The success of Tartu’s Car-Free Avenue
Edited on18 December 2020
Tartu’s Car-Free Avenue stimulated the economy and encouraged city residents to safely entertain themselves!
As several expected city events were cancelled during the summer due to the coronavirus, the Tartu City Government decided to offer the people of Tartu the opportunity to gather in the heart of the city and enjoy the summer, and each other’s company, in an unexpected environment – in the middle of the road. To do so, Vabaduse puiestee, located in the heart of Tartu, was closed to cars for a month, in order to connect the Emajõgi River flowing through the city with the City Centre, create a safe meeting place for city dwellers, and attract visitors to cafés and restaurants in the area through the exciting project.
The extreme year of 2020 made it possible for Tartu to more emphasize its sustainability goals, introduce the concept of urban biodiversity and build understanding of human friendly livable city. The goal for Tartu is to become a climate neutral city and comply with Paris agreement goals. Sustainable mobility plays a crucial role in reaching the goals and Car Freedom Avenue was one of the first high impact events on the subject.
Car-Free Avenue covered 6600 square metres, and its construction required 2 tonnes of metal, 4 kilometres of wood, 10 cubic metres of soil, nearly 500 square metres of artificial grass and 25 square metres of meadows. The entire area was covered by food trucks, deck chairs and hammocks, and pavilions intended for meetings. Athletic city residents were able to play basketball, cultural enthusiasts were able to visit an outdoor cinema, and children enjoyed the gymnastics areas and big wading pool, where people could be seen splashing about in the sun or the torrential rain. The management of packaging was based on sustainability and special packaging cabinets were created for the area, which OÜ Eesti Pandipakend later gave a shoutout to on social media as a positive example.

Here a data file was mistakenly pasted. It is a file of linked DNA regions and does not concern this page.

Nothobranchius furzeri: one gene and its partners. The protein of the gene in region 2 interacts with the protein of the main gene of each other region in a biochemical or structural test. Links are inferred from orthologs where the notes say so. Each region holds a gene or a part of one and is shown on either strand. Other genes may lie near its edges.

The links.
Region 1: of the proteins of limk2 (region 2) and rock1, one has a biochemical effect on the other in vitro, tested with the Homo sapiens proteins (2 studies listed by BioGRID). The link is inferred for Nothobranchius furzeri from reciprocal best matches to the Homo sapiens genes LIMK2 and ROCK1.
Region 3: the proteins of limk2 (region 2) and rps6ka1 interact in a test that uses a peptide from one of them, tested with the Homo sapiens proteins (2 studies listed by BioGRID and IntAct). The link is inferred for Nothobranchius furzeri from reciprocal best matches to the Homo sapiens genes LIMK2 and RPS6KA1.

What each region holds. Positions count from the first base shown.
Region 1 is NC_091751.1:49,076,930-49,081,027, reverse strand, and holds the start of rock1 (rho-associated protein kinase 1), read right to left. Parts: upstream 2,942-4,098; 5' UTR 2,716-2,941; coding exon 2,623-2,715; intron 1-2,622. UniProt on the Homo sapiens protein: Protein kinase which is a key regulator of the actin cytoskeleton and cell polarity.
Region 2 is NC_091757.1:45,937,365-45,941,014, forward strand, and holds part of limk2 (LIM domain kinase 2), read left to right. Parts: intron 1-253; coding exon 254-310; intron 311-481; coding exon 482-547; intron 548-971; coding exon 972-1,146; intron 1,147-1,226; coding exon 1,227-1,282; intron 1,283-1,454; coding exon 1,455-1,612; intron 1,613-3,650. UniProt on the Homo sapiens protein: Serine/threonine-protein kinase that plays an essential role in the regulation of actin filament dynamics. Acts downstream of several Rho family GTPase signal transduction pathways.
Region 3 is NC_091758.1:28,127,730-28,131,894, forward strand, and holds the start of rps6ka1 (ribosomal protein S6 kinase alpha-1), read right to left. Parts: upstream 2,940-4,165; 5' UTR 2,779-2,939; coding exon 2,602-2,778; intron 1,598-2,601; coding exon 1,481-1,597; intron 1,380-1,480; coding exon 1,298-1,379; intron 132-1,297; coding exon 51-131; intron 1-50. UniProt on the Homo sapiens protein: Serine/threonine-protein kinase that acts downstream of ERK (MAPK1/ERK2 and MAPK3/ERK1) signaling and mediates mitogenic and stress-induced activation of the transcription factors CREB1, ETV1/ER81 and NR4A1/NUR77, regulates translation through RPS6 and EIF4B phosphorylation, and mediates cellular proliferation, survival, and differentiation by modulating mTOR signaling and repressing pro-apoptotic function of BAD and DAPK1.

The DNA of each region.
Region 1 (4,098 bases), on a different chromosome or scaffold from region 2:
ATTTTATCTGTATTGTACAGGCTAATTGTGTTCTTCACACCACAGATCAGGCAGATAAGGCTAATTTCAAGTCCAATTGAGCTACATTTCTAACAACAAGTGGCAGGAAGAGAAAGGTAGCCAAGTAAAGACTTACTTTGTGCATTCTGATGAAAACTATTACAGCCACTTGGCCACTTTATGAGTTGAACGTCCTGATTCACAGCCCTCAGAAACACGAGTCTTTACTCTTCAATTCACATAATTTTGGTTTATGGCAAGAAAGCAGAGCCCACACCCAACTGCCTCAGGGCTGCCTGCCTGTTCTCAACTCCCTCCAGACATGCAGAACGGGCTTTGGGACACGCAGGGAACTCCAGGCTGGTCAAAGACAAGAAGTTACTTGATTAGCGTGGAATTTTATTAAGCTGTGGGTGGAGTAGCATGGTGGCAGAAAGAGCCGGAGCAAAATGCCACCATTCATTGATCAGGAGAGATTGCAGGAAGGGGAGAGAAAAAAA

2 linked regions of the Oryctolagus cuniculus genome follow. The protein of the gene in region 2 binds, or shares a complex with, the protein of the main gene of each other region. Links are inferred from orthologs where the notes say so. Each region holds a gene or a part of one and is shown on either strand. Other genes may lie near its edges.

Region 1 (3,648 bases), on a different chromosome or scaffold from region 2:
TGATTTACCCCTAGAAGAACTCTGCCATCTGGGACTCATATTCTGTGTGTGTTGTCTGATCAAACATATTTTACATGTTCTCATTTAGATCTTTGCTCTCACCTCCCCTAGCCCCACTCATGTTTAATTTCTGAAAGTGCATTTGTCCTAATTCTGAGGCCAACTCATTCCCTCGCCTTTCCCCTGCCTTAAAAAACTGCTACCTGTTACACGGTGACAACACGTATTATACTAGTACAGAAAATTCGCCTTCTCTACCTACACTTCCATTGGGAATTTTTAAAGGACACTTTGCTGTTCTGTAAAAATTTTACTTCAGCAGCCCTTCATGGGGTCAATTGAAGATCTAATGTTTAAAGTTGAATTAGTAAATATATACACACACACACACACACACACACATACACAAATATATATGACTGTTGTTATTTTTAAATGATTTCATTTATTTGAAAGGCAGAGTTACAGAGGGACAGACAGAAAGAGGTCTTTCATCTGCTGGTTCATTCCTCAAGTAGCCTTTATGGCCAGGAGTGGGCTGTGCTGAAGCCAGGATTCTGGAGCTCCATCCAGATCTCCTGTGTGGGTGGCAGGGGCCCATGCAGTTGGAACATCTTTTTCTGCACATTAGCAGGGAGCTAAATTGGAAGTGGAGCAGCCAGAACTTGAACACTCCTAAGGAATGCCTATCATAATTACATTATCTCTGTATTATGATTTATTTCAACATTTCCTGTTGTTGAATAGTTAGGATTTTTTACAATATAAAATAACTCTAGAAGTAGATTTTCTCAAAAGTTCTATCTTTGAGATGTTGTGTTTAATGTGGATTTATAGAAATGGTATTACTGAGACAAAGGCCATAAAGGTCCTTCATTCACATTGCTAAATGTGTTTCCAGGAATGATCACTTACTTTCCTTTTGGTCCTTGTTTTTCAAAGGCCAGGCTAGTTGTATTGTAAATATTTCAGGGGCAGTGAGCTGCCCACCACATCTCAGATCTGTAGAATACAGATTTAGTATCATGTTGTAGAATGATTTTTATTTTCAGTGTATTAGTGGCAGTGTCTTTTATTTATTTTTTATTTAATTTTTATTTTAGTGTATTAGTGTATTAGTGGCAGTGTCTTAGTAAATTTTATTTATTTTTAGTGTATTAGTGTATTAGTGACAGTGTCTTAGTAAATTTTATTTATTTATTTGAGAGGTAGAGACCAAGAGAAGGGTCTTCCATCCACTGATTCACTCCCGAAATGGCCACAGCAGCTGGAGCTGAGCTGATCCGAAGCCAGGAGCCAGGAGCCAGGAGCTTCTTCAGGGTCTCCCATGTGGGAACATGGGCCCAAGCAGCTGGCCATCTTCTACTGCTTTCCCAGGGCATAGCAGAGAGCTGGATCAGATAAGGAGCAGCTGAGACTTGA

The entire area of Car-Free Avenue was designed with the 2 + 2 distance rule in mind. Activities and catering were organized so that visitors could be scattered, there were three hand washing stations in the area, and security staff helped to prevent large gatherings.
Tartu City Architect Tõnis Arjus explained that the new meeting places, situations and surprises in the city’s core create exciting memories, experiences and thrills for people. ‘This is what strengthens people’s affection for their city and their people, and strengthens their hometown feeling and identity’, he said, commenting on the idea behind the Car-Free Avenue.
The first-time project helped boost economy that had been affected by the coronavirus, but also highlighted important issues such as the environment and car use. In total, more than 200 events, performances, conversations, meetings, mini-concerts and workshops took place on Car-Free Avenue during the month. In cooperation with 25 programme partners, it was possible to participate in, for example, a sketch drawing and solar powered car building workshop, learn circus tricks, fold paper boats, dance to Latin rhythms or perform yoga. There were plenty of activities for children as well as grandmothers and grandfathers.
‘Car-Free Avenue proved successful in connecting the Emajõgi River and the City Centre, attracted city residents to spend time regularly in the area, and aroused considerable interest among tourists. To the delight of the organizers, we were also successful in bringing different generations together in the area’, said Marleen Viidul, Head of the Department of Culture in the Tartu City Government.
As Car-Free Avenue was well received by both city residents and tourists from Estonia and neighbouring countries, the city government is making plans to bring Car-Free Avenue back next year, albeit in a slightly different form.
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